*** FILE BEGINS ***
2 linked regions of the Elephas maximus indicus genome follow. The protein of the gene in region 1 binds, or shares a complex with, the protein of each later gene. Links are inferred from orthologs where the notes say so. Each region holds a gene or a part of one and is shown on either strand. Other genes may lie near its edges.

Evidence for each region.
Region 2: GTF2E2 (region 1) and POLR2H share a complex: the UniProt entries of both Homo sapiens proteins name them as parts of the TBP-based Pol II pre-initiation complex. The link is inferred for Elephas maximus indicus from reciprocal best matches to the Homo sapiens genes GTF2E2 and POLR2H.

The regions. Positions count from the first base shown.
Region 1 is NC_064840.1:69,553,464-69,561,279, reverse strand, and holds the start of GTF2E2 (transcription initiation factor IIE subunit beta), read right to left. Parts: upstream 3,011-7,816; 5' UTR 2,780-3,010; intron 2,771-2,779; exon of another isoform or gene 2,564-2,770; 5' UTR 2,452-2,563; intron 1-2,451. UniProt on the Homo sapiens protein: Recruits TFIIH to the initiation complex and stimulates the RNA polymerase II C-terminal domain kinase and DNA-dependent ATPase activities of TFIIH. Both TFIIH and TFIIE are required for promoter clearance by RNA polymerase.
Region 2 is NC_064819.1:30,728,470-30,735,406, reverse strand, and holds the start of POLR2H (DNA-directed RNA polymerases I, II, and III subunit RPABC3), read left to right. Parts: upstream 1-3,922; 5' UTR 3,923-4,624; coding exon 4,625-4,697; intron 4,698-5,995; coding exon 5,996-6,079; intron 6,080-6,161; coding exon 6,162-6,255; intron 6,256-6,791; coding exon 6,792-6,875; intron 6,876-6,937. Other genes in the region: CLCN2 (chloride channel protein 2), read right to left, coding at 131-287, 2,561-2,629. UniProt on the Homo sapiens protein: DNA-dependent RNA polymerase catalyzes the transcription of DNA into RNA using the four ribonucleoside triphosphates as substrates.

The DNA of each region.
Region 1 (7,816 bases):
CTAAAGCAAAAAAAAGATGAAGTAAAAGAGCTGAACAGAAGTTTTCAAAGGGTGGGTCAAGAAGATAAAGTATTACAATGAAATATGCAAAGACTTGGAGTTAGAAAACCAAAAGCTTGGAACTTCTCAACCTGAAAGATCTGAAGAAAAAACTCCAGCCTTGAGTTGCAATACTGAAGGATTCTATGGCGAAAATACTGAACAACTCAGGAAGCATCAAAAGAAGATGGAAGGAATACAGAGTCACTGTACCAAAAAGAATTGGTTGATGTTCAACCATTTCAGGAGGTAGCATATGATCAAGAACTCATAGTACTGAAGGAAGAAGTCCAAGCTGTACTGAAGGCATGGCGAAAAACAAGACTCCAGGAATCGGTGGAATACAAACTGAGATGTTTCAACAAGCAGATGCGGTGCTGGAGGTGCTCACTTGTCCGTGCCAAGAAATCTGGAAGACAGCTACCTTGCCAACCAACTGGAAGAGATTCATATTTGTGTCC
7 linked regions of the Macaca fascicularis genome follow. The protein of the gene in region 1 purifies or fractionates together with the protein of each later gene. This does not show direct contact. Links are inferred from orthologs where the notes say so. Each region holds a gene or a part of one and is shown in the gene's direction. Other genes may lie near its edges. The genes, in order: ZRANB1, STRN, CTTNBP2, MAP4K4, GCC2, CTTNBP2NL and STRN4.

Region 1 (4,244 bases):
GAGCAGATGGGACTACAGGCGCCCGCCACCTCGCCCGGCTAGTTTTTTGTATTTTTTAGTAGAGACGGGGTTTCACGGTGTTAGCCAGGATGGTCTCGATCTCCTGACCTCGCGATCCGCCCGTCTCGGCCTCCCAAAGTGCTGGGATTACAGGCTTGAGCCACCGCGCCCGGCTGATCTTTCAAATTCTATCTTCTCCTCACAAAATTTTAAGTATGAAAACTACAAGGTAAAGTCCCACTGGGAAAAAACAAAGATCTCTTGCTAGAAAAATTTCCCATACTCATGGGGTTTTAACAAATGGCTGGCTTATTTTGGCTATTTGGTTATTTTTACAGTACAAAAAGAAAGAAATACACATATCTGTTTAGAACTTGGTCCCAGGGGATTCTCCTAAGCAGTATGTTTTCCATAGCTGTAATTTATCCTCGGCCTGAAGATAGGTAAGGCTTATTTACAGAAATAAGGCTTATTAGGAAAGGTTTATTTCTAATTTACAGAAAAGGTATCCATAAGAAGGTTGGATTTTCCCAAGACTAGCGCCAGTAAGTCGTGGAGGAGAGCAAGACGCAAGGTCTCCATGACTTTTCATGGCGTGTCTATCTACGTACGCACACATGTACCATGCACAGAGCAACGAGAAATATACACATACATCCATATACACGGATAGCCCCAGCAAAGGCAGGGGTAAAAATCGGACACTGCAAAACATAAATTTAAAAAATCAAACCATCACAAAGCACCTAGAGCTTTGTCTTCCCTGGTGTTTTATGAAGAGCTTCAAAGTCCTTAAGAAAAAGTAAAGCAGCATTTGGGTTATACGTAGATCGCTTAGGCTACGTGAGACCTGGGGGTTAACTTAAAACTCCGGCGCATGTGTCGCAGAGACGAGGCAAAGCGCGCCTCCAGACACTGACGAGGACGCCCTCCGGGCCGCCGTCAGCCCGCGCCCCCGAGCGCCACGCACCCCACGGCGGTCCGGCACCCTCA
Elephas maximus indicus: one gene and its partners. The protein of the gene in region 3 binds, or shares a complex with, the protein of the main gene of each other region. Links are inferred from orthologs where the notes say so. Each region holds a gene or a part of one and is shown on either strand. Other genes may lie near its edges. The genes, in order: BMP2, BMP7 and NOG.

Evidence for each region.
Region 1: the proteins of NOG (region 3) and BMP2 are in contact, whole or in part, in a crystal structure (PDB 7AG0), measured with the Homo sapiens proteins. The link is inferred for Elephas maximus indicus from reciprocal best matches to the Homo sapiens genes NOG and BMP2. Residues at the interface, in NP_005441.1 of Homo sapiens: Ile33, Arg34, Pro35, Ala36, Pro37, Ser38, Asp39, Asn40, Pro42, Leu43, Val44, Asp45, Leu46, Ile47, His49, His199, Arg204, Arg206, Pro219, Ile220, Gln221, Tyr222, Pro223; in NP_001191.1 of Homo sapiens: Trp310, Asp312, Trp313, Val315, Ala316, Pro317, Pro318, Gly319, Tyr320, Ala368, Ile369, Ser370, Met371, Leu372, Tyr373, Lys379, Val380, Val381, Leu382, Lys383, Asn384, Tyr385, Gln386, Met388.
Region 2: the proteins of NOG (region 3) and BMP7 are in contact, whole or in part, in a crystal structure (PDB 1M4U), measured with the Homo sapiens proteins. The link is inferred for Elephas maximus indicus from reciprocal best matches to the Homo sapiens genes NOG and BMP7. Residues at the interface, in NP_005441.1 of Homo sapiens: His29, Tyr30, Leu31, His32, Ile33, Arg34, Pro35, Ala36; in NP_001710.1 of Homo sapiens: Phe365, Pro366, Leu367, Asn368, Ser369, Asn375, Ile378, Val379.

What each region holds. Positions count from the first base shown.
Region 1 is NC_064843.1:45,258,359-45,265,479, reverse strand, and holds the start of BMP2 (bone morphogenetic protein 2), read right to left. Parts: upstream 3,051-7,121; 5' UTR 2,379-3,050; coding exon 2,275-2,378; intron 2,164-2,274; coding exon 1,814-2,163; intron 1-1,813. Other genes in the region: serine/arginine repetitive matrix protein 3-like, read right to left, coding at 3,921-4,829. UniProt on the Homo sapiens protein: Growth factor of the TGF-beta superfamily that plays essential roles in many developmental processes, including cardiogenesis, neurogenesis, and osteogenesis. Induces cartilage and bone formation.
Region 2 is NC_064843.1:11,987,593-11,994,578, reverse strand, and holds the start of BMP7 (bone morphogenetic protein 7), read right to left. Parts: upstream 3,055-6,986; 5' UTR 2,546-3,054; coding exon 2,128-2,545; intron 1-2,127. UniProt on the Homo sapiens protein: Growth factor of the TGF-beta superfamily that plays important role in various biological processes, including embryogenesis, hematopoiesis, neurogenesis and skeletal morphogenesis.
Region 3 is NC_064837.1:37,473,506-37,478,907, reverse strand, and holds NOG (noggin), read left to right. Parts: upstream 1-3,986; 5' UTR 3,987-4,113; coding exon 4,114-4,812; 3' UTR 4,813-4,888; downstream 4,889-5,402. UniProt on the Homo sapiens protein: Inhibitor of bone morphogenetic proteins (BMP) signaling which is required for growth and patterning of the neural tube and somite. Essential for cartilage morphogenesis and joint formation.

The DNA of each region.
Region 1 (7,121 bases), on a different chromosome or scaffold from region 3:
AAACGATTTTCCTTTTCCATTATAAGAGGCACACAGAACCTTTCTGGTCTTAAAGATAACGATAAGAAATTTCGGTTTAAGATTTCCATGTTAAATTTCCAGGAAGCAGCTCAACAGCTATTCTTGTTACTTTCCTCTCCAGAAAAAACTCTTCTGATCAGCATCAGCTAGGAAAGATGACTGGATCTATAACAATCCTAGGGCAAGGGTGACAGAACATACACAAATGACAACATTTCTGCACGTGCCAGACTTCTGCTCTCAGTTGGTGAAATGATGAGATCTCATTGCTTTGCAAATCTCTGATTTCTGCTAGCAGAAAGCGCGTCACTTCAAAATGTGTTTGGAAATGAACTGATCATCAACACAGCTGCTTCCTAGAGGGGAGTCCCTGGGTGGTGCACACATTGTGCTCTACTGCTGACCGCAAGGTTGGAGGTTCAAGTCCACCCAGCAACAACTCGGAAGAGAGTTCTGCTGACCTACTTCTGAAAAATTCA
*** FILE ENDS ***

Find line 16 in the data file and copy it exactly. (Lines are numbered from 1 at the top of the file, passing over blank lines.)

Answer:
Region 2: the proteins of NOG (region 3) and BMP7 are in contact, whole or in part, in a crystal structure (PDB 1M4U), measured with the Homo sapiens proteins. The link is inferred for Elephas maximus indicus from reciprocal best matches to the Homo sapiens genes NOG and BMP7. Residues at the interface, in NP_005441.1 of Homo sapiens: His29, Tyr30, Leu31, His32, Ile33, Arg34, Pro35, Ala36; in NP_001710.1 of Homo sapiens: Phe365, Pro366, Leu367, Asn368, Ser369, Asn375, Ile378, Val379.